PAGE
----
• Step 2 Mask 2 see FIG. 9
  • Bottom electrode of humidity sensor-nickel Deposit nickel by sputtering (≈0.15 um thick).
      • Pattern photolithographically
  • Spin photoresist, define the pattern with mask shown photolithographically, and develop photoresist. Etch the nickel not covered by photoresist. Strip photoresist.
  • Step 3 Mask 3 see FIG. 10
  • Humidity sensing dielectric layer-polyimide Spin polyimide (≈0.4 um thick), define the pattern with mask shown photolithographically, and develop polyimide. Cure polyimide thermally(350° C.).
  • Step 4 Mask 4 see FIG. 11
  • 2nd dielectric layer with holes to diffuse moisture-polyimide Spin polyimide (≈0.4 um thick), define the pattern with mask shown photolithographically, and develop polyimide.
  • Cure polyimide thermally(350° C.).
  • Step 5 Mask 5 see FIG. 12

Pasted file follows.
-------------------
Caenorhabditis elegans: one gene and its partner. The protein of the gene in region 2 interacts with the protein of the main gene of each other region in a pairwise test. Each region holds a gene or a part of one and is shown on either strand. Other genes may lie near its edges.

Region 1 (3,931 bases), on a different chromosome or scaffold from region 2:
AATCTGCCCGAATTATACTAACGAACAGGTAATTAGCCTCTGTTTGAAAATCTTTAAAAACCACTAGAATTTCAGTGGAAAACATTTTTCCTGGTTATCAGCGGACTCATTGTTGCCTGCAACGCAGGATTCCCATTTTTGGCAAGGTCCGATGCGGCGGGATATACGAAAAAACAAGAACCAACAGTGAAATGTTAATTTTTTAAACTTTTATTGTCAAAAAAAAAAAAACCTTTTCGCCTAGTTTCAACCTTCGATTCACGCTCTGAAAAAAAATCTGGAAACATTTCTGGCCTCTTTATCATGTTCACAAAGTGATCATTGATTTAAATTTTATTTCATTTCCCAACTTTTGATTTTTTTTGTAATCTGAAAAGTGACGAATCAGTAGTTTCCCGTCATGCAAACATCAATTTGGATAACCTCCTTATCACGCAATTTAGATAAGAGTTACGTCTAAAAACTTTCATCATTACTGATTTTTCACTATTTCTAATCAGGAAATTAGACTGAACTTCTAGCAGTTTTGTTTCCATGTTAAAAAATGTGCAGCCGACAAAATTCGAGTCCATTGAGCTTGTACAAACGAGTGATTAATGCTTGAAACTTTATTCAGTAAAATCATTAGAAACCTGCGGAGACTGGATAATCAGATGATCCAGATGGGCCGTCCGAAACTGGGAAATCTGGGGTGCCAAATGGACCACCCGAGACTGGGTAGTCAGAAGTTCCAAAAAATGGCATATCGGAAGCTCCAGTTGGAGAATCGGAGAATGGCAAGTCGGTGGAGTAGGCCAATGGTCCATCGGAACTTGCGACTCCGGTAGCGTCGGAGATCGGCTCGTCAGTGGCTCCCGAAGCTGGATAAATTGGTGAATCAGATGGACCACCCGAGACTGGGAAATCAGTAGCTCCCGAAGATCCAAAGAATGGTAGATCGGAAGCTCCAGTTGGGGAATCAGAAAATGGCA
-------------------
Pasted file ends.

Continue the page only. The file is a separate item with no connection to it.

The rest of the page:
• Top electrode of humidity sensor-nickel
      • Deposit nickel by sputtering (≈0.15 um thick).
      • Pattern photolithographically
  • Spin photoresist, define the pattern with mask shown photolithographically, and develop photoresist. Etch the nickel not covered by photoresist. Strip photoresist
  • Step 6 Mask 3 see FIG. 13
  • Insulating layer-polyimide Spin polyimide (≈0.4 um thick), define the pattern with mask shown photolithographically, and develop polyimide.
      • Cure polyimide thermally (350° C.).
  • Step 7 Mask 6 see FIG. 14
  • Heaters for wind speed/direction and temperature sensor-nickel
      • Deposit nickel by thermal evaporation (≈0.4 um thick).
      • Pattern photolithographically
  • Spin photoresist, define the pattern with mask shown photolithographically, and develop photoresist. Etch the nickel not covered by photoresist. Strip photoresist.
  • Step 8 MASK 1 see FIG. 15
  • Backside-etched hole with underside of silicon nitride membrane visible (backside view)